The Curious Case of the Clockwork Man

Mark Hodder
The Curious Case of the Clockwork Man Cover

More of the Same, and That Ain't a Good Thing


I've never felt a great draw to the Steampunk genre, but Hodder is knowledgeable enough about the Victorian era that he can create an alternate version of that era which feels as rich and complex as the real thing. Unfortunately he does so by means of time travel. I realize I'm in the minority of WWEnd members when I complain about the inherent illogic of time travel and wish it were purged from all media, but I've learned to live with the fact that most other people love it. As mentioned in my review of the first book, The Strange Affair of Spring Heeled Jack, Hodder uses the time travel as something of a gimmick to get things rolling, and I was hoping that in the sequels it simply wouldn't be brought up again. Not only does time travel occur in Clockwork Man, but it does so in ever-nonsensical ways. The explanation for why things like occult powers and quick-and-easy genetic manipulation work is also somewhat belabored and silly.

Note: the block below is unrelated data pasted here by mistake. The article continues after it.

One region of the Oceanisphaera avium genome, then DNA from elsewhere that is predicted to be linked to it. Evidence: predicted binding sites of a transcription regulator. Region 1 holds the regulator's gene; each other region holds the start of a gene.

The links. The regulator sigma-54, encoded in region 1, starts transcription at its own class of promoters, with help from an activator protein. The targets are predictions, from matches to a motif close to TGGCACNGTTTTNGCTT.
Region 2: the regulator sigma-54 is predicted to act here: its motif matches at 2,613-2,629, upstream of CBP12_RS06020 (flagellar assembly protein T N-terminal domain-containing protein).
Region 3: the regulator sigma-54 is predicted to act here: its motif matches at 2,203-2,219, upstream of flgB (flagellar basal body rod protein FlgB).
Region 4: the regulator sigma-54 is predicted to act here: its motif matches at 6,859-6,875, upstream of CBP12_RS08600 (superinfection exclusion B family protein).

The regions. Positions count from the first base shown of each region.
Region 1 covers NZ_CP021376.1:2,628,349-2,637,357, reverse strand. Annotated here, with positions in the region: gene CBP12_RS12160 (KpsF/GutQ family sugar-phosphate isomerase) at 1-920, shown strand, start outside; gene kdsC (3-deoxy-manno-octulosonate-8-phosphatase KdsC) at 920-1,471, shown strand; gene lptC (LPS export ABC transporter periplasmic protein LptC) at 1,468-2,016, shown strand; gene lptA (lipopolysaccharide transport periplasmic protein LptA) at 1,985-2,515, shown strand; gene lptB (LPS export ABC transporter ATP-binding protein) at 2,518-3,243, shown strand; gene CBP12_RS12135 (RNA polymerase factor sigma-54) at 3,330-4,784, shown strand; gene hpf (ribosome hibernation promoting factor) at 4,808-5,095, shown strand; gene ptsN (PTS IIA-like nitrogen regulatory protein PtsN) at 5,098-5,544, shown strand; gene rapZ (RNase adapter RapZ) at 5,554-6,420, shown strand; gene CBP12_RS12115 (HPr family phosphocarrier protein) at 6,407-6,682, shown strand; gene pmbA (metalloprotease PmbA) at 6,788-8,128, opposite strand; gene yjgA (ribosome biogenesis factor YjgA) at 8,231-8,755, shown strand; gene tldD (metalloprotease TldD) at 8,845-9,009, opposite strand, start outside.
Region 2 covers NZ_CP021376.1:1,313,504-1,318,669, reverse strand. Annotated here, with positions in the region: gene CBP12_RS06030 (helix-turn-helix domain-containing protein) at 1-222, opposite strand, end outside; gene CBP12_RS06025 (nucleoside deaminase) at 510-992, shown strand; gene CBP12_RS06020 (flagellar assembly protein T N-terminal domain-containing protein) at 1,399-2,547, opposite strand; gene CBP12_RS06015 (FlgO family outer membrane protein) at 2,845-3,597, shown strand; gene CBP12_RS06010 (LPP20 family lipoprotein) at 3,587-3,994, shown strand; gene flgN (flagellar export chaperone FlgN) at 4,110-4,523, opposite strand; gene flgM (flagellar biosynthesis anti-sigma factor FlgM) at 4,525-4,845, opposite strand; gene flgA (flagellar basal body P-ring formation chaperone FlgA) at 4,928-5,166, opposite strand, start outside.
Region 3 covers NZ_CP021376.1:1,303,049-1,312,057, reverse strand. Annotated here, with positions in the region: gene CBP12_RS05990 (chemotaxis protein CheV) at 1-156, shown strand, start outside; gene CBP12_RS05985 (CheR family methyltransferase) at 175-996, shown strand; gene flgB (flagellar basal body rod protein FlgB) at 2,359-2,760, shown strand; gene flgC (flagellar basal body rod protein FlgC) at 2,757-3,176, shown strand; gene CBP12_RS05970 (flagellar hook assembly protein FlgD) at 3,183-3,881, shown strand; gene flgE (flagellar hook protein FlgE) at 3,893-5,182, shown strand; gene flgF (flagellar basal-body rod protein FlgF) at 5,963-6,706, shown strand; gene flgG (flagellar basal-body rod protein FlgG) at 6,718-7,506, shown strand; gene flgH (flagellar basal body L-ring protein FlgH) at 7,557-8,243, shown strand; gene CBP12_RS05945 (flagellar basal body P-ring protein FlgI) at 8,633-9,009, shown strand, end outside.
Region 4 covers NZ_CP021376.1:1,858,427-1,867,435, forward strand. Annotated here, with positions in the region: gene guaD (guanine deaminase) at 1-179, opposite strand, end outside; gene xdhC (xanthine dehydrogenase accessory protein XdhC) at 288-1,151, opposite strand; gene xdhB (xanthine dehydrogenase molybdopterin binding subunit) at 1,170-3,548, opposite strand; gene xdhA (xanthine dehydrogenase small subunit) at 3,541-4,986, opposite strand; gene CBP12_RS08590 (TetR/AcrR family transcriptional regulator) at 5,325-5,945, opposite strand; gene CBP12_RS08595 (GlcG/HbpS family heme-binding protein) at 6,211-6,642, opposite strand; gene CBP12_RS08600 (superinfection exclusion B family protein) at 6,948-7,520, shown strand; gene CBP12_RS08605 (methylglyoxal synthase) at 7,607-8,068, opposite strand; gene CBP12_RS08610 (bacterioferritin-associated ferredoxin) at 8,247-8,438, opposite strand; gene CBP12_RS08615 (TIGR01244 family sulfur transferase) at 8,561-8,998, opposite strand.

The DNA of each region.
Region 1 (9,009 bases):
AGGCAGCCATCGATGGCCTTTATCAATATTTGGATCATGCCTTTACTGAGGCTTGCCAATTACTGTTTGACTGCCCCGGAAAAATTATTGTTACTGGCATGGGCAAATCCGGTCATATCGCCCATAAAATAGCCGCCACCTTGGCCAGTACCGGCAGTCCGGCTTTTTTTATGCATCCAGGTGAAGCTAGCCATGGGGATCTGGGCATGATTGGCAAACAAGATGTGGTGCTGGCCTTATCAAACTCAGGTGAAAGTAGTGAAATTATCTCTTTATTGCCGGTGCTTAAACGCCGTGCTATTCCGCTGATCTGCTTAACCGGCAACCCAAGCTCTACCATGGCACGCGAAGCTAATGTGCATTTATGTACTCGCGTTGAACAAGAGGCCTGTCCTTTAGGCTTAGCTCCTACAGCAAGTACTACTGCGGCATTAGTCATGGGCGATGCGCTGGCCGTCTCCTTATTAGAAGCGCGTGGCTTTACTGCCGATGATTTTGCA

Burton and Swinburne themselves are in top form, and as entertaining as ever. Their supporting cast grows noticeably in these pages, despite a number of bloody deaths, still for the most part using real historical personages in the fictional milieu. Hodder lets things become a little too chaotic by the time London starts to burn, introducing zombies, ectoplasmic houses and mad Russian monks before the story is through. One puts down the book wishing for a little more thematic unity.

Personally, I think I'm through with this series. Hodder seems overly anxious to toss in as many popular tropes as he can think of, while sidelining the characters a little too much. Frankly, I find the characters far more interesting than a mind-controlled corpulent cannibal fighting a robot with a sword (see the cover to the left). All the best to Mr. Hodder on his series, but I will have to pass on it.